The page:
Oh and as for school, I'm at a tier 1 school on the West Coast (not top 10, though). 

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General board for soon-to-be 1Ls / Re: Just Read Turow's One L
« on: June 21, 2005, 04:53:58 PM »
Wow.  I haven't been here since a year ago when I was a soon-to-be 1L.  Now that my first year is over, I can easily say that reading any of these books is useless.  One L scares you too much.  Law school is MUCH easier than many of these types of books portray them to be.  Don't get me wrong, law school can be a scary place if you choose to make it scary, but many people are there together, with no clue how the process really works, and so they all help each other out through those tough times.  Sure there are hardships, but it's law school, it's supposed to be hard at times.  The best thing to do now is to relax and enjoy your free time.  It's going to be a LONG time before you get any more down time like this.  Once law school starts, you're up and running at a fast pace and as soon as you know it, you're a 2L.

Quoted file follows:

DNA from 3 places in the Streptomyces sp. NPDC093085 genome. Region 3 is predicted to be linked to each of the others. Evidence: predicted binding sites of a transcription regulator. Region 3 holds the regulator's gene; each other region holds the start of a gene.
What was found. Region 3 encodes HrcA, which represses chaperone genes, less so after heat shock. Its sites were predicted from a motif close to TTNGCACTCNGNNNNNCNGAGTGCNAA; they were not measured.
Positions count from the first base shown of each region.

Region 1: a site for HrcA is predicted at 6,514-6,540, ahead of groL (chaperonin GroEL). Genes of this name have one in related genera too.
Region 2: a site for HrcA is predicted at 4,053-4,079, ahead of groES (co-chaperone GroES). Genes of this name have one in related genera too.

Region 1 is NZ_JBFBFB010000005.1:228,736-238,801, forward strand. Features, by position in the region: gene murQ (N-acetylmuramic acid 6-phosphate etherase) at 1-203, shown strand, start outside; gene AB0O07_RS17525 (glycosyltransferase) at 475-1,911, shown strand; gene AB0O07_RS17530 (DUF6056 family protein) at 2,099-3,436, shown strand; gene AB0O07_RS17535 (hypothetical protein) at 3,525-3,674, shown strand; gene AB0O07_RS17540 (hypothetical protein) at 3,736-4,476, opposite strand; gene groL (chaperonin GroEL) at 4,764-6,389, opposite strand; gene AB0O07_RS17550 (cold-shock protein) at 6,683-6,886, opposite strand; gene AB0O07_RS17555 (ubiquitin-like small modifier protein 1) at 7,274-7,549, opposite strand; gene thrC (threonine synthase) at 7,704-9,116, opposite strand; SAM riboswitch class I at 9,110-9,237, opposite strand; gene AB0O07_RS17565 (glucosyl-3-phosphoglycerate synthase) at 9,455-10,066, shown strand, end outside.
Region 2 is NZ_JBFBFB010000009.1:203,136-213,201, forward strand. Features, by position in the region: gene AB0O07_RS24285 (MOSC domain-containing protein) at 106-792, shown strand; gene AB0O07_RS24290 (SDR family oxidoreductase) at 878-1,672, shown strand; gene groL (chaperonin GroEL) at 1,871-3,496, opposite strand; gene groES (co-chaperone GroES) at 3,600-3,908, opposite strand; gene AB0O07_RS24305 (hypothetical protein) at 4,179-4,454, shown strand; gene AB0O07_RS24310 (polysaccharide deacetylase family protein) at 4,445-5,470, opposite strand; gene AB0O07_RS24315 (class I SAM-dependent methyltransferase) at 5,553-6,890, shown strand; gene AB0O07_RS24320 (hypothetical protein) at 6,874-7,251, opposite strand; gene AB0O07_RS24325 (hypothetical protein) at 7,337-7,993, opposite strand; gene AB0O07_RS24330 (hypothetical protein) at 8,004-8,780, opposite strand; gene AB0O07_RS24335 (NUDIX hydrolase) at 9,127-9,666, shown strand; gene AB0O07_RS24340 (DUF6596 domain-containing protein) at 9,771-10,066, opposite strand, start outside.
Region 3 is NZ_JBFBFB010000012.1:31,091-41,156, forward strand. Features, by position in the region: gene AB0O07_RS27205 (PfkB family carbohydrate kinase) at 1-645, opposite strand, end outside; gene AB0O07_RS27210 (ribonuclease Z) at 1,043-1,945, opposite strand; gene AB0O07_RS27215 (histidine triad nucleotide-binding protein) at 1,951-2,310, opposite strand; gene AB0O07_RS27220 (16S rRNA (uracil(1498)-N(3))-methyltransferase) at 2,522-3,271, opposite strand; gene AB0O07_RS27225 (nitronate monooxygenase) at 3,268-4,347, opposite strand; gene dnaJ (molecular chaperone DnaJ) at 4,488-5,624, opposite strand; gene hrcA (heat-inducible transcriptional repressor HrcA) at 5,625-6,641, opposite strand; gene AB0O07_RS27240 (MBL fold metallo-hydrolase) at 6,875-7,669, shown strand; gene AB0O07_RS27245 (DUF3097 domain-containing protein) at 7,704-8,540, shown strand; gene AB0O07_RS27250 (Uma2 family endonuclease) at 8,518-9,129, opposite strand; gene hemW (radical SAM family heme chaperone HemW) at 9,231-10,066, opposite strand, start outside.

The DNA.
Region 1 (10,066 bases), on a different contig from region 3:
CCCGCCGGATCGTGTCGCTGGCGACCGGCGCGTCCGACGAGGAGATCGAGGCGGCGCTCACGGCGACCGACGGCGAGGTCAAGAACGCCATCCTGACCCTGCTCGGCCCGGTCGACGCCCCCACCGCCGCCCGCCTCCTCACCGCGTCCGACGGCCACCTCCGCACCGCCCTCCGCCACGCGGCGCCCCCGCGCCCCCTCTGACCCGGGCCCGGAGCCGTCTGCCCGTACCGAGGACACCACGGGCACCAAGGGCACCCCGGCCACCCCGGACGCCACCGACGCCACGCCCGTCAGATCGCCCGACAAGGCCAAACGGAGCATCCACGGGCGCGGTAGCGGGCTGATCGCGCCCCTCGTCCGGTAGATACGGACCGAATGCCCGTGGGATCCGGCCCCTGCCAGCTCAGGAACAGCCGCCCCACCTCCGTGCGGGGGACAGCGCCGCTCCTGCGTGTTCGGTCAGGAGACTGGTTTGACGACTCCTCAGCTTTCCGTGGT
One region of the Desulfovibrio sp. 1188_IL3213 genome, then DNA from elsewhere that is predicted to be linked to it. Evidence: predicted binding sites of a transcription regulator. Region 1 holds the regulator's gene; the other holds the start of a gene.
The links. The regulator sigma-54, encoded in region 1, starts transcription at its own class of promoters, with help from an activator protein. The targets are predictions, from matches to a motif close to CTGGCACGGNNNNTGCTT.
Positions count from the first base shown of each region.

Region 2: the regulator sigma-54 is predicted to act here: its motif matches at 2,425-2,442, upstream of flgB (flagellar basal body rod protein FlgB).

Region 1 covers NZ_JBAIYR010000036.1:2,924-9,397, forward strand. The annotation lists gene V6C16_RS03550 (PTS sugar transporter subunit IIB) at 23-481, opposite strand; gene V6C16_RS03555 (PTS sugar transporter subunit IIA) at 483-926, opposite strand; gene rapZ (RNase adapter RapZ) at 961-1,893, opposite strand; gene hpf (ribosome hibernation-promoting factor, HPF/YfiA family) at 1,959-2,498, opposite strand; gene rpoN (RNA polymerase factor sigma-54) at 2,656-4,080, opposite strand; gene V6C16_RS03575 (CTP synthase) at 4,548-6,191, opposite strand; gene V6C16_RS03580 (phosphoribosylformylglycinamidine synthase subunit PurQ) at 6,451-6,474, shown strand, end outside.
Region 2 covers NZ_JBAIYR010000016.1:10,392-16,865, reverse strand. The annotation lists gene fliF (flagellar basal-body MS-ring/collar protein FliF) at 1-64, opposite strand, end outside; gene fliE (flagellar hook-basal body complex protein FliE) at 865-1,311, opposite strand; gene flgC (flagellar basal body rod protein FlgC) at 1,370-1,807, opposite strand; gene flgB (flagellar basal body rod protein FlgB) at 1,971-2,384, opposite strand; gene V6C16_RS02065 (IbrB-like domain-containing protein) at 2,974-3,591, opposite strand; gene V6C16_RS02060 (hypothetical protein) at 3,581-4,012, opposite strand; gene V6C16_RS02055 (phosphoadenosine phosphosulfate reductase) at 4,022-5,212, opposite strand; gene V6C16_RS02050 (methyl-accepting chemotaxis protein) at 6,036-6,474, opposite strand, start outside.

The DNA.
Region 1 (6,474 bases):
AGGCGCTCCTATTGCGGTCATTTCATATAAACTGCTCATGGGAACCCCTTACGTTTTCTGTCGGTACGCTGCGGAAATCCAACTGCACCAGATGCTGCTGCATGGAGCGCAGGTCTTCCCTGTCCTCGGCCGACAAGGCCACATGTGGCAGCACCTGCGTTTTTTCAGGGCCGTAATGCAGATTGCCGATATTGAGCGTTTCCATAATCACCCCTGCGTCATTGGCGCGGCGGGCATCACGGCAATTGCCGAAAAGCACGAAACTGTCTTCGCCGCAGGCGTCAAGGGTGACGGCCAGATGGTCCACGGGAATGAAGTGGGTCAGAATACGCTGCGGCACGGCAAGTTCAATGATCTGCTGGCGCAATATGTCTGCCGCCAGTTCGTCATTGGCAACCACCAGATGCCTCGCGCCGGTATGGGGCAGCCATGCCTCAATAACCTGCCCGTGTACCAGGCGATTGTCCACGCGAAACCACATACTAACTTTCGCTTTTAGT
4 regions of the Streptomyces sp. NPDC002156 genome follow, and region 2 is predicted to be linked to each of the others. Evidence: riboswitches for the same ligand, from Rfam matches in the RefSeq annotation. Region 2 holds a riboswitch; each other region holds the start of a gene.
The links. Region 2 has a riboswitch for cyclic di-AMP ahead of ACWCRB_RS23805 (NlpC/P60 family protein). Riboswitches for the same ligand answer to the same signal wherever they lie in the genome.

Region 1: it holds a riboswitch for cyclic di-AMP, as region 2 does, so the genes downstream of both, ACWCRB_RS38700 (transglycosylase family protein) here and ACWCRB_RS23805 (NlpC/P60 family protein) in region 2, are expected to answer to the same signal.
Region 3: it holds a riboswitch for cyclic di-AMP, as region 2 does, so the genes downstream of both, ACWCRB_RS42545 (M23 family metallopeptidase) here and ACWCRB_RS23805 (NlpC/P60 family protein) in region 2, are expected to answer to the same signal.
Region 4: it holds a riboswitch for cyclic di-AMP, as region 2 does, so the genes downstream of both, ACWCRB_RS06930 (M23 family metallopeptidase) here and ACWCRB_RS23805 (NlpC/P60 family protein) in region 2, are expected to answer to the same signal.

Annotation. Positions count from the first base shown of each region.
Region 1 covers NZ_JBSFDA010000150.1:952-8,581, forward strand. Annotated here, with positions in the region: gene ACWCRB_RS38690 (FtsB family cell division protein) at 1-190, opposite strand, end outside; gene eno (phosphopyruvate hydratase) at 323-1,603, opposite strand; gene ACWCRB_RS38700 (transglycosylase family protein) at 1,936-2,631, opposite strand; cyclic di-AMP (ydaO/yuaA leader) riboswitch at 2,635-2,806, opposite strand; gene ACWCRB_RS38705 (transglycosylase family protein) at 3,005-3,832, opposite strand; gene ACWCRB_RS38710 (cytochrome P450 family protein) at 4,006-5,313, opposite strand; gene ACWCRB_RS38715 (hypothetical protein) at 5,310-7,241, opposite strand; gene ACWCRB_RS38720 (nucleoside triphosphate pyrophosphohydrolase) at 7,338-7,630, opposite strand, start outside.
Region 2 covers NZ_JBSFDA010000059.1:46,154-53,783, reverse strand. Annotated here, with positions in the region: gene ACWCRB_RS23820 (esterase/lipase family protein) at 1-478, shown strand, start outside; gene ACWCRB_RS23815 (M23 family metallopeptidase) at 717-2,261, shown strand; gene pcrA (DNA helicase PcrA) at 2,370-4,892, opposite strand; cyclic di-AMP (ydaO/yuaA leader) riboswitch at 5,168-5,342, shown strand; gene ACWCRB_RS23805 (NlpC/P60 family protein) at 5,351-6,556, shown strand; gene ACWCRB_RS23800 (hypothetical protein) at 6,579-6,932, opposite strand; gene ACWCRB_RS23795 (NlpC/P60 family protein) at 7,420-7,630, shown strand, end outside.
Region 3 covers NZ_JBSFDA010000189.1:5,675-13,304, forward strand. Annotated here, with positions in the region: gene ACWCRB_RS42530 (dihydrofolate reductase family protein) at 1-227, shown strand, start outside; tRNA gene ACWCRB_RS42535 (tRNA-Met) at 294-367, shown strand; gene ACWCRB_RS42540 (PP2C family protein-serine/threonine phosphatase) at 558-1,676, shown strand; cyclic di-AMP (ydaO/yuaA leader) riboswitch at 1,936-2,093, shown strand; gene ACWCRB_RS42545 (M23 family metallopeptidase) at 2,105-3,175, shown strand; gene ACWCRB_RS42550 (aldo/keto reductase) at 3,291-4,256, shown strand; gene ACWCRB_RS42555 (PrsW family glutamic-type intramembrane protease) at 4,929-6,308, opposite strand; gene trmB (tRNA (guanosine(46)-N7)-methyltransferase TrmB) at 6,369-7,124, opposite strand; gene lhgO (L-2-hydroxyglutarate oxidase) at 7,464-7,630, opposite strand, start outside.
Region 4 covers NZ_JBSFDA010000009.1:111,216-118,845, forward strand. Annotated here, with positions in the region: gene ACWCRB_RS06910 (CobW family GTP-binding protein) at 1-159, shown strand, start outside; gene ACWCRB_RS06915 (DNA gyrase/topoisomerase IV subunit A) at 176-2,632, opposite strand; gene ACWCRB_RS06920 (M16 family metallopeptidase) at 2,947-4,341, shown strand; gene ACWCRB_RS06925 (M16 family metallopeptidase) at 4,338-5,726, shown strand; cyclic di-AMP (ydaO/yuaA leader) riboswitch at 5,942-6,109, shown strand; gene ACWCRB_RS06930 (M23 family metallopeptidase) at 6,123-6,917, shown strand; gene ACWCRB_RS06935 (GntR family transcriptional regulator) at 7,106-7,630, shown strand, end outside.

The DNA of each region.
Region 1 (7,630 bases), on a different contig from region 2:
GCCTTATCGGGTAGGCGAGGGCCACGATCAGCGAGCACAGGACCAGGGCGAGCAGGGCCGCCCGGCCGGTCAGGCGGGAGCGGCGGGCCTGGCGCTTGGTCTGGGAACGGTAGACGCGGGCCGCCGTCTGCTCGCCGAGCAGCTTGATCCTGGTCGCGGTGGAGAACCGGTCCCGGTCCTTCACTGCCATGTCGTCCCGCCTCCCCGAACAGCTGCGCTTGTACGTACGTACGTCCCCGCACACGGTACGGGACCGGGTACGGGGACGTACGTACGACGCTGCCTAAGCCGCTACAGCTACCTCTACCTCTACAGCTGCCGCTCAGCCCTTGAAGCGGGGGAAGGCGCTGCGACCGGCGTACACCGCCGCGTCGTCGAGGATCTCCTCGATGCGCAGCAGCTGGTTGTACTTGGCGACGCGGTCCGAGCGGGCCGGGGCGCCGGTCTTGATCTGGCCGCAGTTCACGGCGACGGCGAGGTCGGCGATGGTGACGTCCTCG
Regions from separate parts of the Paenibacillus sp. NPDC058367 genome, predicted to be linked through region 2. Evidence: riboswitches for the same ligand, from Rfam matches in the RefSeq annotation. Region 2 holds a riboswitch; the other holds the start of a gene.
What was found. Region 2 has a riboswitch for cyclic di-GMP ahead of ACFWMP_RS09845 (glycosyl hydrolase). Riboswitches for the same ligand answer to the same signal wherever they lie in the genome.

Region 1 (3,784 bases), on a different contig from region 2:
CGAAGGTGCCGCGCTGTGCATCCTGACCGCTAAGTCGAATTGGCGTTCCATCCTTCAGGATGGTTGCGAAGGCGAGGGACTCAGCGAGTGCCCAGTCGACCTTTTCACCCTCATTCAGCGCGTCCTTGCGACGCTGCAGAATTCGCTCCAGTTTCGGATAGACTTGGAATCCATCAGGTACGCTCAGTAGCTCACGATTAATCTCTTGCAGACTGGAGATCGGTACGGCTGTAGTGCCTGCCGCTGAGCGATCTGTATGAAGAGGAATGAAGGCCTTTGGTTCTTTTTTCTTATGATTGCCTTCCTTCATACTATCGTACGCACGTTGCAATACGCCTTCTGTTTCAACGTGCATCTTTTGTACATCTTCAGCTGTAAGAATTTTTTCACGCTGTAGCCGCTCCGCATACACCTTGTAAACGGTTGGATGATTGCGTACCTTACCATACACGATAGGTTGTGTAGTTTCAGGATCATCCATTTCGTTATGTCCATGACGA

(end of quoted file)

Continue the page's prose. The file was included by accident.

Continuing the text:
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Where should I go next fall? / Re: did i apply way too late
« on: January 11, 2004, 07:10:53 AM »
I think it depends on what your scores are.  If they are excellent, then I wouldn't worry....if they are more mediocre, then the best time to have applied was late October/early November.   My GPA was great, but my LSAT score wasn't too hot, so I was finished with my applications by mid-November.  However, there are application deadlines for a reason, so as long as you apply within the deadline, you're not hurt too badly - though you may be informed later than others since yours came in later. 

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Where should I go next fall? / Re: Southern California Law Schools
« on: January 11, 2004, 07:02:46 AM »
I'm a Californian here applying to those same SoCal schools.  I was going to apply to Chapman (which is a Tier III, last time I checked) however I heard the same thing regarding the fact that it was new so I decided against applying there.  And I had the same regretful experience regarding the LSAT.  Although I did purchase study aids, I did not use them as much as I should have and when I did, I was not very focused.  So.....although I had a 3.68 GPA from a UC, I ended up with a 153 on the LSAT.  I'm hoping schools will put a greater emphasis on the score that reflects four years of work and dedication, rather than on the score that shows 1 test taken on 1 day.  I'm skeptical though.  I wish us all some much needed luck....